No games security threat despite guards fiasco: UK

Head of MI5 has warned that the Games presented an attractive target

London's Olympic Games is not threatened by a major security contractor's failure to find enough staff, ministers and the head of the city's organising committee said on Sunday, seeking to quell a political storm ahead of athletes' arrival.

Three days ago, the government announced it would draft in 3,500 extra troops as cover after contractor G4S admitted it was unlikely to train the guards it had promised under its 284 billion pound contract in time.

The news, two weeks before the start of the Games on July 27, prompted concerns over the safety of athletes and spectators, and raised fears that those trying to get into venues would face long queues to get through security.

"(Security) has not been compromised," Sebastian Coe, chairman of the London Olympic organising committee (LOCOG), told BBC radio.

"This is not about numbers. This is simply about the mix. We will have a safe and secure Games. Would I prefer not to be dealing with this two weeks out? The answer of course is yes."

Safety has been at the top of organisers' list of concerns ever since four young British Islamists killed 52 people in suicide bomb attacks in the capital the day after London was awarded the games in 2005. Last month Jonathan Evans, the head of the MI5 domestic intelligence agency, warned that the Games presented an attractive target.

While senior officials say there is nothing to indicate any attack is being planned, holes in the security apparatus have been highlighted before thousands of athletes and officials start arriving on Monday.

The Observer newspaper on Sunday cited an unnamed senior border official as saying that suspects on government watch lists were being allowed into Britain without proper checks because inexperienced recruits were being used to man borders.

John Vine, the Independent Chief Inspector of Borders, has warned that staff who have only basic training and ask fewer questions have been drafted in to deal with huge queues at passport control at Heathrow airport.

But a Border Force spokesman said Vine's inspection had shown staff were fully aware of the checks they needed to make.

"All contingency staff deployed to the border are fully trained and supported by experienced Border Force officers at all times," he said.

The security operation, the biggest ever conducted in Britain in peacetime, is now in full swing, involving all sections of the armed forces from special services to the navy's biggest warship HMS Ocean which is docked in the River Thames.

Restrictions on the airspace over London and much of south-east England were brought in on Saturday, with Royal Air Force fighter jets on standby to shoot down any rogue aircraft should it be deemed necessary.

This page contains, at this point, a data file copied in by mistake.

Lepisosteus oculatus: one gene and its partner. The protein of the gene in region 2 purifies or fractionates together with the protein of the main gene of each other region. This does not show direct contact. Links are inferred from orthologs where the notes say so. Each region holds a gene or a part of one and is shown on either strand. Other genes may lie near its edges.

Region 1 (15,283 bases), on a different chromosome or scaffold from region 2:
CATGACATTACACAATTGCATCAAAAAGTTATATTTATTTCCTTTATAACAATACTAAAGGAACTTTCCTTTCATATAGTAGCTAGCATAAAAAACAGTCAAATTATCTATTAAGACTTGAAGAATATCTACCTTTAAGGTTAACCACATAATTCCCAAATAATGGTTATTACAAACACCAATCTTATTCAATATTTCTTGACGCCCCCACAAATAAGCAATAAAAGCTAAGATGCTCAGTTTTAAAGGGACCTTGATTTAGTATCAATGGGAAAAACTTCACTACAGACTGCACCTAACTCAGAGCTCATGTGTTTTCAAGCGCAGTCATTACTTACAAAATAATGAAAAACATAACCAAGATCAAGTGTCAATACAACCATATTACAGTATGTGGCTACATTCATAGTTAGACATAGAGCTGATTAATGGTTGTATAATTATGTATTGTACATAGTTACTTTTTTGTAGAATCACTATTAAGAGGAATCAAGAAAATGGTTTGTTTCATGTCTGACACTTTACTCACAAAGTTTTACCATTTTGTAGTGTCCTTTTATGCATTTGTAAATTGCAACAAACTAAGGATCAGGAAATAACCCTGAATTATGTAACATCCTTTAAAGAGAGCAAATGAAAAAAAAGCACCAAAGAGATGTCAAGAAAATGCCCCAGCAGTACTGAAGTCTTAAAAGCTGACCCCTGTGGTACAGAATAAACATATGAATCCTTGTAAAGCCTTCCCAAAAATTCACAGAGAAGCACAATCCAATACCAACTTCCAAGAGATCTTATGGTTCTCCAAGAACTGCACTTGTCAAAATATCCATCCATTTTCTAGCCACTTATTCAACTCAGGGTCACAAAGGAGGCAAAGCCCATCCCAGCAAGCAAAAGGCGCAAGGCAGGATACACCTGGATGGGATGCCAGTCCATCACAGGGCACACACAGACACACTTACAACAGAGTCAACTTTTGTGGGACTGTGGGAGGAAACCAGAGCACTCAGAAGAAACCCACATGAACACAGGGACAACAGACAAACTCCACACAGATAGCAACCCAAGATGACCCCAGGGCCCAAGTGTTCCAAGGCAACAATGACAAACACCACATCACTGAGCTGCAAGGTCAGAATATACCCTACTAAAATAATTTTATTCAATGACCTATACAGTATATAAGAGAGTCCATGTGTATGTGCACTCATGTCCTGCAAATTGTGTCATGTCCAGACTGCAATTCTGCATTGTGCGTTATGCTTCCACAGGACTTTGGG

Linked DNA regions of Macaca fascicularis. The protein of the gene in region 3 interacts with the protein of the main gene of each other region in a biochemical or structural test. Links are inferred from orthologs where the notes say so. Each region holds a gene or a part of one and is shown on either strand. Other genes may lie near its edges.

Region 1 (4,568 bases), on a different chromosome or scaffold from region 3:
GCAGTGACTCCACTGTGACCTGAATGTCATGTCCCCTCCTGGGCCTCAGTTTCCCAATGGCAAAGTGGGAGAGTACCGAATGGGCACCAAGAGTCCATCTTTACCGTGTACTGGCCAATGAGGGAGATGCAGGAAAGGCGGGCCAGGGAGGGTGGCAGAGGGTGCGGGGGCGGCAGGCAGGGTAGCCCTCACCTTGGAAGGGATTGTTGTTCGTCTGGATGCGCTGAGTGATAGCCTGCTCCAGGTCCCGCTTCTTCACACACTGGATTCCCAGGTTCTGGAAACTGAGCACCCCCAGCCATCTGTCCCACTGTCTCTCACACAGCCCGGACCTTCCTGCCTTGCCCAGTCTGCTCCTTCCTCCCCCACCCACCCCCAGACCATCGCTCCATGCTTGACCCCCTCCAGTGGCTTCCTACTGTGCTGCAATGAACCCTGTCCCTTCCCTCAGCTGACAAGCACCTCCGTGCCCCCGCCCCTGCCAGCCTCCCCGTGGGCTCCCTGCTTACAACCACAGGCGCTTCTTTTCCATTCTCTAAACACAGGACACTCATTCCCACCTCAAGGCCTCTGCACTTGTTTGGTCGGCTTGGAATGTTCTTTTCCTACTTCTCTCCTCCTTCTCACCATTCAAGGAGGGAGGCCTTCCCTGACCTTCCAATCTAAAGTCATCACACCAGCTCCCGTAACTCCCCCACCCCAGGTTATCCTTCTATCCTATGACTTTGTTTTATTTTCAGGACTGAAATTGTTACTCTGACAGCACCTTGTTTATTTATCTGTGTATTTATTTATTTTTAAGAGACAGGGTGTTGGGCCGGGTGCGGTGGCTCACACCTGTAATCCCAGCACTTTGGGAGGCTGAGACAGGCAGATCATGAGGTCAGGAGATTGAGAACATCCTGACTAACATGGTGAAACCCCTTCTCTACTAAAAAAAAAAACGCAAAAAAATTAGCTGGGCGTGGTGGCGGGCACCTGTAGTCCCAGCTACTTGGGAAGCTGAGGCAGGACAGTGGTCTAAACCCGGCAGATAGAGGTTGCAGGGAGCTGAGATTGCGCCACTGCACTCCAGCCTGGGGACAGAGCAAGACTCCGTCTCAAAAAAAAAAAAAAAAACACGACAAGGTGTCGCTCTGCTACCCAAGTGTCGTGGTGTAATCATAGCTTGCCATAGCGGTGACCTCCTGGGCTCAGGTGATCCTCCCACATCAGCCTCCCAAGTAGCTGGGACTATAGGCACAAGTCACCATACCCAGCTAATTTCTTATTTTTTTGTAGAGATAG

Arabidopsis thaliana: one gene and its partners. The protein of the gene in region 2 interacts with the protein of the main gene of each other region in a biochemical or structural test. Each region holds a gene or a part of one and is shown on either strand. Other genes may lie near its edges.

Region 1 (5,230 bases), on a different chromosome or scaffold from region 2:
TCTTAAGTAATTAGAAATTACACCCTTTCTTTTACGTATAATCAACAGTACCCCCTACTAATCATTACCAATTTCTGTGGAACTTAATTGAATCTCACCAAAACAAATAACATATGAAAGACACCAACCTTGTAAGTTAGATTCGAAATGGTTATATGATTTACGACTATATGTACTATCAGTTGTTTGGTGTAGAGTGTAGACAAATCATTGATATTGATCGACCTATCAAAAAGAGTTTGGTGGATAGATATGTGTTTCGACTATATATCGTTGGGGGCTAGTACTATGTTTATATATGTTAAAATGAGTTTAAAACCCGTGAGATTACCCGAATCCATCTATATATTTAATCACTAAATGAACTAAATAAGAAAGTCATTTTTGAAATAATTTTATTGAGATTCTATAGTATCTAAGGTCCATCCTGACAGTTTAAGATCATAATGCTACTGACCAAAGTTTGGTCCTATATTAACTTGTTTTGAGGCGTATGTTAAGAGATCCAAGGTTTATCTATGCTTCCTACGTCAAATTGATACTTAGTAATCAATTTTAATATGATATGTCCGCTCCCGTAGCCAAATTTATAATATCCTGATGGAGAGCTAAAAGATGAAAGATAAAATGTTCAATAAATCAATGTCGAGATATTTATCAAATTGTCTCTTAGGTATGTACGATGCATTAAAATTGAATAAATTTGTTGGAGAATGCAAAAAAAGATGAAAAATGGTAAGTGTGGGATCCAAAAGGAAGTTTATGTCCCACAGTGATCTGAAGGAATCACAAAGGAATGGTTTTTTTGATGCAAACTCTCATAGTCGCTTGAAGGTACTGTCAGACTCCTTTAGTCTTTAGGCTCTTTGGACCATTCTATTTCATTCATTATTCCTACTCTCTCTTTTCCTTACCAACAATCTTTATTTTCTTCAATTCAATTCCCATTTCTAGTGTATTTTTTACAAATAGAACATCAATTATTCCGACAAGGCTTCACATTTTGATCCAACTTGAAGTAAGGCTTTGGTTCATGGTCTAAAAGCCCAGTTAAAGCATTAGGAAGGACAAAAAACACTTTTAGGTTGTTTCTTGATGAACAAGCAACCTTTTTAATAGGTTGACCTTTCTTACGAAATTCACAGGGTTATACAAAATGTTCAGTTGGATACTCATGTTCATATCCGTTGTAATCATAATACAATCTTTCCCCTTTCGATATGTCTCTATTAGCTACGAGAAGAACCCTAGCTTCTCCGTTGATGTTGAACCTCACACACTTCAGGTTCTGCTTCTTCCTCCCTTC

But the issue of the venue guards has dominated the headlines in the British media all week, another headache for a coalition government struggling with a raft of public relations disasters and a moribund economy.

Critics want to know why the government and organisers only realised there would be a shortfall so close to the start of the Games, with G4S chief executive Nick Buckles saying they had realised just over a week ago.

In total, about 23,000 guards are due to be on duty, providing airport-style checks to search and screen spectators, handle queue management and protect the perimeters.

G4S was supposed to provide 10,400 of these and train up more than 6,000 students and volunteers. But so far just 4,000 are ready with another 9,000 in the pipeline.

The military will make up the shortfall, deploying 17,000 troops compared to the 9,500 now engaged in Afghanistan. Culture Secretary Jeremy Hunt said on Sunday the government could not rule out calling up even more soldiers.

"People should put their minds at rest. We will not compromise at anything to make sure it's a safe Olympics," Hunt told BBC TV.

However, he defended G4S, saying he thought it was normal some contractors on a large-scale project would not be able to deliver what they promised and that G4S had been "honourable".

G4S shares have plunged this week, bringing into question CEO Buckles' position, already threatened by a botched multi-billion pound takeover of Danish cleaning firm ISS.

Londoners also worry that a creaking transport network will struggle to cope. Some one million visitors are expected for the Games in a city whose rail and metro network is already full to the brim during morning and evening rush hours.

The first dedicated lane for the "Games family" opens on Monday on the M4 motorway running from Heathrow Airport to London, only days after the road had to be closed because of cracks in a viaduct. Problems at passport control at Heathrow are also likely to persist.

"Over the next few weeks, we're going to have the busiest period in Heathrow's history, and the tube and the buses will also be busy," Hunt said.

"I don't think we want to pretend that it's not going to take a bit longer to get around the centre of London when we host the biggest sporting event on the planet."

 

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